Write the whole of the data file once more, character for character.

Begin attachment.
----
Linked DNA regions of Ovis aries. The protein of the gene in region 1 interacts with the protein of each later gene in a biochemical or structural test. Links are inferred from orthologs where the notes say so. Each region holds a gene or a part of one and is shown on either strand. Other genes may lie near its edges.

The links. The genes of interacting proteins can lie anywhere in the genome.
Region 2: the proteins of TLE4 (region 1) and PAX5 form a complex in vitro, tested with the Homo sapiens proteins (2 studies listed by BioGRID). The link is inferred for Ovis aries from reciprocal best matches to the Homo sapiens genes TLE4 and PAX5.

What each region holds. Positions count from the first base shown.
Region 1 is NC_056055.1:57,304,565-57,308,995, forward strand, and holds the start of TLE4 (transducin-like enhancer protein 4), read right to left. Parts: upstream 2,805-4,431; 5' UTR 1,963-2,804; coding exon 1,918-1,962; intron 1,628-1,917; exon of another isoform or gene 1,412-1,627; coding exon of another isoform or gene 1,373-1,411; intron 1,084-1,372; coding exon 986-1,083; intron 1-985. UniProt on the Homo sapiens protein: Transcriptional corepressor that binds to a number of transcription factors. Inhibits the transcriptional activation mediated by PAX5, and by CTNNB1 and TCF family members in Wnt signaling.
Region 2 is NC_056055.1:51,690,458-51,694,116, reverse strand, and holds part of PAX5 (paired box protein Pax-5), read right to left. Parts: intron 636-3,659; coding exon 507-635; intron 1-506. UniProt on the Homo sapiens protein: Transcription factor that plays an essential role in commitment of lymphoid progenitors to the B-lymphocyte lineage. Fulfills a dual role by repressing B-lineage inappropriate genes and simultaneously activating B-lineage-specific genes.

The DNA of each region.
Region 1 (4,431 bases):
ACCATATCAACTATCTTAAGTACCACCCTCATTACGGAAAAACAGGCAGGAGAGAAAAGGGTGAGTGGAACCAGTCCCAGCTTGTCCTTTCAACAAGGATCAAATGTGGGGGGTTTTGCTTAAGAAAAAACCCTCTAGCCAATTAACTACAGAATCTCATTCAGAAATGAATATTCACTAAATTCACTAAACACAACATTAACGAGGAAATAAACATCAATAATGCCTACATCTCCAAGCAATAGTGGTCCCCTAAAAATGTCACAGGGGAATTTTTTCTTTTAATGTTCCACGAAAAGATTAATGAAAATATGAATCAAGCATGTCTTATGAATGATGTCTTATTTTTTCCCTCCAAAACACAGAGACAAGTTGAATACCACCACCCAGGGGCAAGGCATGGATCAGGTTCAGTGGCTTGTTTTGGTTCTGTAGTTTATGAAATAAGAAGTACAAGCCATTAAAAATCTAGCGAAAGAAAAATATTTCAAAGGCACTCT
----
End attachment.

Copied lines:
Linked DNA regions of Ovis aries. The protein of the gene in region 1 interacts with the protein of each later gene in a biochemical or structural test. Links are inferred from orthologs where the notes say so. Each region holds a gene or a part of one and is shown on either strand. Other genes may lie near its edges.

The links. The genes of interacting proteins can lie anywhere in the genome.
Region 2: the proteins of TLE4 (region 1) and PAX5 form a complex in vitro, tested with the Homo sapiens proteins (2 studies listed by BioGRID). The link is inferred for Ovis aries from reciprocal best matches to the Homo sapiens genes TLE4 and PAX5.

What each region holds. Positions count from the first base shown.
Region 1 is NC_056055.1:57,304,565-57,308,995, forward strand, and holds the start of TLE4 (transducin-like enhancer protein 4), read right to left. Parts: upstream 2,805-4,431; 5' UTR 1,963-2,804; coding exon 1,918-1,962; intron 1,628-1,917; exon of another isoform or gene 1,412-1,627; coding exon of another isoform or gene 1,373-1,411; intron 1,084-1,372; coding exon 986-1,083; intron 1-985. UniProt on the Homo sapiens protein: Transcriptional corepressor that binds to a number of transcription factors. Inhibits the transcriptional activation mediated by PAX5, and by CTNNB1 and TCF family members in Wnt signaling.
Region 2 is NC_056055.1:51,690,458-51,694,116, reverse strand, and holds part of PAX5 (paired box protein Pax-5), read right to left. Parts: intron 636-3,659; coding exon 507-635; intron 1-506. UniProt on the Homo sapiens protein: Transcription factor that plays an essential role in commitment of lymphoid progenitors to the B-lymphocyte lineage. Fulfills a dual role by repressing B-lineage inappropriate genes and simultaneously activating B-lineage-specific genes.

The DNA of each region.
Region 1 (4,431 bases):
ACCATATCAACTATCTTAAGTACCACCCTCATTACGGAAAAACAGGCAGGAGAGAAAAGGGTGAGTGGAACCAGTCCCAGCTTGTCCTTTCAACAAGGATCAAATGTGGGGGGTTTTGCTTAAGAAAAAACCCTCTAGCCAATTAACTACAGAATCTCATTCAGAAATGAATATTCACTAAATTCACTAAACACAACATTAACGAGGAAATAAACATCAATAATGCCTACATCTCCAAGCAATAGTGGTCCCCTAAAAATGTCACAGGGGAATTTTTTCTTTTAATGTTCCACGAAAAGATTAATGAAAATATGAATCAAGCATGTCTTATGAATGATGTCTTATTTTTTCCCTCCAAAACACAGAGACAAGTTGAATACCACCACCCAGGGGCAAGGCATGGATCAGGTTCAGTGGCTTGTTTTGGTTCTGTAGTTTATGAAATAAGAAGTACAAGCCATTAAAAATCTAGCGAAAGAAAAATATTTCAAAGGCACTCT